Meanwhile, there’s also the problem of Afghanistan — the “real war,” as Obama, Vice President Joe Biden and Secretary of State John Kerry used to describe it. Now they want to disengage, and the Ukraine crisis creates a very uncomfortable problem: The U.S. needs Moscow’s cooperation as it withdraws the more than 33,000 troops left in Afghanistan because one of its main withdrawal routes runs through Russia.
The Pentagon began developing a supply route from Afghanistan through Central Asia and Russia because of frequent disruptions on the main routes through Pakistan, including a seven-month closure in 2011-12 stemming from the deaths of 24 Pakistani troops in a NATO air raid. A three-month blockade by a provincial government in Pakistan’s northwest in protest over the U.S. drone strike policy only ended Thursday after a court ordered it stopped.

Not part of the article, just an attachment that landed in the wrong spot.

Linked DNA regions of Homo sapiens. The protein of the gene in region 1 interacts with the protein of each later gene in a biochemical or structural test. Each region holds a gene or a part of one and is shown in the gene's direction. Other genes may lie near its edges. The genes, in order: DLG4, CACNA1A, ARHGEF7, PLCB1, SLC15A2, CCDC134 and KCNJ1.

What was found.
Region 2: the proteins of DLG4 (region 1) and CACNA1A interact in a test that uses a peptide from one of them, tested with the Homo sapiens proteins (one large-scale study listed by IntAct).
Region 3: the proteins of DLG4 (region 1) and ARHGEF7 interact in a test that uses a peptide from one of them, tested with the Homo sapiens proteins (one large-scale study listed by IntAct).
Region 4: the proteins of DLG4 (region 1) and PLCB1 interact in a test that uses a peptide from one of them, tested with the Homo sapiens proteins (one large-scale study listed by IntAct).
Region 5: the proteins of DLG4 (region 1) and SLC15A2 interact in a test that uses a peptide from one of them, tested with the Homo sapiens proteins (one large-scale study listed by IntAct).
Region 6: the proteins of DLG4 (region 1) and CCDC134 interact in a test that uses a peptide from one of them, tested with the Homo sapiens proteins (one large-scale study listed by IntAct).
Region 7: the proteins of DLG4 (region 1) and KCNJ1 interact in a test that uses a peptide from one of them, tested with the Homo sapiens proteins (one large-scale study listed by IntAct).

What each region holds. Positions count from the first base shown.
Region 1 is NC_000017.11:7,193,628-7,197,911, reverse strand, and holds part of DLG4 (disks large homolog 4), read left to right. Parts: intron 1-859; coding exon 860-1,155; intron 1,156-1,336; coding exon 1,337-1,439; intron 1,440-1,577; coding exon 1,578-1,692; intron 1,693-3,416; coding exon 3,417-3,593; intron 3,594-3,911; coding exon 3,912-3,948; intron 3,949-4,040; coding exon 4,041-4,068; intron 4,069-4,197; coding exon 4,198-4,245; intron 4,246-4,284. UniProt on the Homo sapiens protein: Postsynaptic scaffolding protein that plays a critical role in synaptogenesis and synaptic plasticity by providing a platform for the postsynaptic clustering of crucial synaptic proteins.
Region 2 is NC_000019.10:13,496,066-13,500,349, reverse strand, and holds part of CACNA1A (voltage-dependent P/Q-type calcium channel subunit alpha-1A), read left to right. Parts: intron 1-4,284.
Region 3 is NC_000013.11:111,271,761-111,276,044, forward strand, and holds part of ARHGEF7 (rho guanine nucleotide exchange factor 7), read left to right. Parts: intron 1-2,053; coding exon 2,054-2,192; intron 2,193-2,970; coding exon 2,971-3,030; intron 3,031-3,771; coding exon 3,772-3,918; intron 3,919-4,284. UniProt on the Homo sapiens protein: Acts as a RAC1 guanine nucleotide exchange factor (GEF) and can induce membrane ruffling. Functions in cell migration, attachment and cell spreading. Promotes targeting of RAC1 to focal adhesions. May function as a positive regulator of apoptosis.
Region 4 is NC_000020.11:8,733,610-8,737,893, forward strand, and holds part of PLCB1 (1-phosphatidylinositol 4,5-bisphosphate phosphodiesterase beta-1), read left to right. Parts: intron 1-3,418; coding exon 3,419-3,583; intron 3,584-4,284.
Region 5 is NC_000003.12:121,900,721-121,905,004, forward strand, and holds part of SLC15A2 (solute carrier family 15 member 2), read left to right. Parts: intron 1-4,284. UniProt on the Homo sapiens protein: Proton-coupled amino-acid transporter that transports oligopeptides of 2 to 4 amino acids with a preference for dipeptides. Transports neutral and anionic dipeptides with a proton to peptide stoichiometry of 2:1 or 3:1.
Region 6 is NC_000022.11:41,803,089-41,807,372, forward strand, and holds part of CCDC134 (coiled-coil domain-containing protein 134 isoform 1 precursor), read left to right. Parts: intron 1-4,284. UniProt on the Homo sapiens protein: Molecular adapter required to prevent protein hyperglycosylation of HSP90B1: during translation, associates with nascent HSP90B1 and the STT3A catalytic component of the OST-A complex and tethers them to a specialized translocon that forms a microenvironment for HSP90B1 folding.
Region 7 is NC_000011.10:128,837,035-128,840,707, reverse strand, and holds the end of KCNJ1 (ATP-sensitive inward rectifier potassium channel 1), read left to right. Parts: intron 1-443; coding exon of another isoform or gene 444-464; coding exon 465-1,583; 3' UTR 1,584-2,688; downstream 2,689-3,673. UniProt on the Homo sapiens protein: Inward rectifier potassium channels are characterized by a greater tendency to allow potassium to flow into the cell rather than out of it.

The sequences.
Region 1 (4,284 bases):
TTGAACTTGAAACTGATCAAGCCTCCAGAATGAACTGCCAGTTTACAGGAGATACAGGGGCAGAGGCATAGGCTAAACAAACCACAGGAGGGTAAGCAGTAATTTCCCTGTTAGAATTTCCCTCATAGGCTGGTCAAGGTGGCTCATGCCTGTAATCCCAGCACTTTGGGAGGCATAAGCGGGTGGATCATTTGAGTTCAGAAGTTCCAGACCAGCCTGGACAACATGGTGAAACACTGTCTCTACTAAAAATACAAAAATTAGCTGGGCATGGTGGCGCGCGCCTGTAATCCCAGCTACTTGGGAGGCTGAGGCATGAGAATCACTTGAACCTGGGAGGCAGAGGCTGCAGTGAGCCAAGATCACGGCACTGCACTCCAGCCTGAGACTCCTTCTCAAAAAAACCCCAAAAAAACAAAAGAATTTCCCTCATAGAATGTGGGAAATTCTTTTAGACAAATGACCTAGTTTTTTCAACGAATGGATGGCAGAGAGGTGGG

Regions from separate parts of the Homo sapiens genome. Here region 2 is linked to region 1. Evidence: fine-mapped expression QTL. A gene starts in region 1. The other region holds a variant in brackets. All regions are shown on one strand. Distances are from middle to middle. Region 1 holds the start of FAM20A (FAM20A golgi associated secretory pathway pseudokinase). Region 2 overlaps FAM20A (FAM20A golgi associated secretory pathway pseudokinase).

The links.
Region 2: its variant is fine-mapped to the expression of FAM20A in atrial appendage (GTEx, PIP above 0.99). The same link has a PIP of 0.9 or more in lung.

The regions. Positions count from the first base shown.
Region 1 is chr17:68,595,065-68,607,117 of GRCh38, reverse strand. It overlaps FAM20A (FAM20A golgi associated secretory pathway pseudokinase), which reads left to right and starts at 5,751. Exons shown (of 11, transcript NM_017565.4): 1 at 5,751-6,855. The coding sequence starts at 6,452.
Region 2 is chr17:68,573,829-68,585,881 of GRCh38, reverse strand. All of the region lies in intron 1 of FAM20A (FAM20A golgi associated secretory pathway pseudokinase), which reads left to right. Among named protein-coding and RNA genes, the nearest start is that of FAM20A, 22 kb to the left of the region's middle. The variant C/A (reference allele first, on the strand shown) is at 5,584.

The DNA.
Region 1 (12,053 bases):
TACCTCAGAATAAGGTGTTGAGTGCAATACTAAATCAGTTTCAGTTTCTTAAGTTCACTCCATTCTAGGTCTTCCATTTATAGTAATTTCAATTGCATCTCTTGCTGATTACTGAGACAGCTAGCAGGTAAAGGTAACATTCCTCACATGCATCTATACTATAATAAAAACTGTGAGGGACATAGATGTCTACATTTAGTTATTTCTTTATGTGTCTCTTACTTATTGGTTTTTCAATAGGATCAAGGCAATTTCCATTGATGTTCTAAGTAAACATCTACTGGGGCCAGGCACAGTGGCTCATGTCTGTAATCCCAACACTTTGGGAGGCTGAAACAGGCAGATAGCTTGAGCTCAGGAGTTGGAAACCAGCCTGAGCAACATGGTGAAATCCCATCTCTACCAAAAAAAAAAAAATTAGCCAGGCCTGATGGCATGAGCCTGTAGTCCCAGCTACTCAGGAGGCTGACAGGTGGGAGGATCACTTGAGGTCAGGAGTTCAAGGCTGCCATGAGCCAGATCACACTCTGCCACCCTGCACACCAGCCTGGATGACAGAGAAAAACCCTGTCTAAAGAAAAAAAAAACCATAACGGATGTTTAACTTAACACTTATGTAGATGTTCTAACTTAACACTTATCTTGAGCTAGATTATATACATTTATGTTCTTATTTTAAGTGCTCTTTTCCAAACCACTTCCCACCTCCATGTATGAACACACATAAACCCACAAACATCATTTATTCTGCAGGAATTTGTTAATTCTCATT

Russia has allowed NATO to develop a transit hub at a base in Ulyanovsk to move cargo by air, road and train from Afghanistan through the country to its northern ports. At least a third of the cargo coming out of Afghanistan is expected to move by that route — if Moscow doesn’t shut it down.